Most people know that a heightened sense of hearing often accompanies blindness. However, the mechanisms behind the aural phenomena are less understood. A new study explains why blind people can hear better than sighted men and women.
Neuroscientist Ione Fine from the University of Washington and colleagues explored the correlation between early onset blindness and precise hearing. Through the use of functional magnetic resonance (fMRI) imaging to examine the brain activity of participants listening to different frequencies. The analysis showed that blind people process tones in a “narrower, more accurate bandwidth” than sighted participants. Researcher Kelly Chang states that "Our study shows that the brains of blind individuals are better able to represent frequencies." She adds:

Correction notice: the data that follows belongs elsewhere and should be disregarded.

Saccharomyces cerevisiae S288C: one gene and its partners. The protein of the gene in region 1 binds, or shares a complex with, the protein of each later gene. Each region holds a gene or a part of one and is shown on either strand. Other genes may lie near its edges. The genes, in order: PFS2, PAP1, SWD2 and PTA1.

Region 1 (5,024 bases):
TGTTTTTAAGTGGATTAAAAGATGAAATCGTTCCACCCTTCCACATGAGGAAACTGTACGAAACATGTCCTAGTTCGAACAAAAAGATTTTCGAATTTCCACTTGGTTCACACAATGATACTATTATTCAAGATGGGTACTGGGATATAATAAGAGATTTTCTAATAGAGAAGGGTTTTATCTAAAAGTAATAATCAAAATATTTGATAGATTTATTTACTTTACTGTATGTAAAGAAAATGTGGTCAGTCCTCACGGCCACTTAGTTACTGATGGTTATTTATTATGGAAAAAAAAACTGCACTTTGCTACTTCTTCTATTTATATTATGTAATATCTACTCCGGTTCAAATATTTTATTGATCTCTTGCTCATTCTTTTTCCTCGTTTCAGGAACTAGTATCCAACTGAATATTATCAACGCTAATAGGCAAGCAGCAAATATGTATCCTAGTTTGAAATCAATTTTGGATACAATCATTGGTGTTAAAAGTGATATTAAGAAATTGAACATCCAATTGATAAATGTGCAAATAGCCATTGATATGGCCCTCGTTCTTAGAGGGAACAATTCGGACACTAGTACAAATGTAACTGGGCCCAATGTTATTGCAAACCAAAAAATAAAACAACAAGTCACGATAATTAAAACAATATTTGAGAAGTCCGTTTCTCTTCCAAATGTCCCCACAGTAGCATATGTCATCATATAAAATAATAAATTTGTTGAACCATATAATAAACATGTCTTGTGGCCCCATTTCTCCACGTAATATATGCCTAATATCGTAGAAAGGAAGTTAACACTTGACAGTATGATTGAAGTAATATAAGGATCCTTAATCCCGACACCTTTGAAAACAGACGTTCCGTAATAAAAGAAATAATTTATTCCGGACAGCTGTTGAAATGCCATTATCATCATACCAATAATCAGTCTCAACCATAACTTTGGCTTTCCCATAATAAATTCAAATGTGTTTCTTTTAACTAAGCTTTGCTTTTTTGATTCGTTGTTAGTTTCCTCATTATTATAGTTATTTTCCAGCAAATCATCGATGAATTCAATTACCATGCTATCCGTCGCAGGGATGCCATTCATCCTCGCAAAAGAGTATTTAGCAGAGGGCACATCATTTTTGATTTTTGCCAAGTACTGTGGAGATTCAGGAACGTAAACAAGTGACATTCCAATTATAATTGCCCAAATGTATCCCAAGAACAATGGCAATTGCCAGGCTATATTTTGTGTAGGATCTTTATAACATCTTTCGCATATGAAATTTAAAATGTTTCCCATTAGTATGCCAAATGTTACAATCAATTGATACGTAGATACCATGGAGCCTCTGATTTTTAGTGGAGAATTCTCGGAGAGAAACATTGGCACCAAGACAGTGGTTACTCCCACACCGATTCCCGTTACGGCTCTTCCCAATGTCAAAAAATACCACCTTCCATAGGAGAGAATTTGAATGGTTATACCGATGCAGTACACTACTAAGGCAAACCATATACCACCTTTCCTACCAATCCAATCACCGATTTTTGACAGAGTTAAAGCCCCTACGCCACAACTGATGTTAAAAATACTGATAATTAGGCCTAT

"For a sighted person, having an accurate representation of sound isn't as important because they have sight to help them recognize objects, while blind individuals only have auditory information. This gives us an idea of what changes in the brain explain why blind people are better at picking out and identifying sounds in the environment."
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“New Brain Study Finally Explains Why Blind People's Hearing Works So Precisely”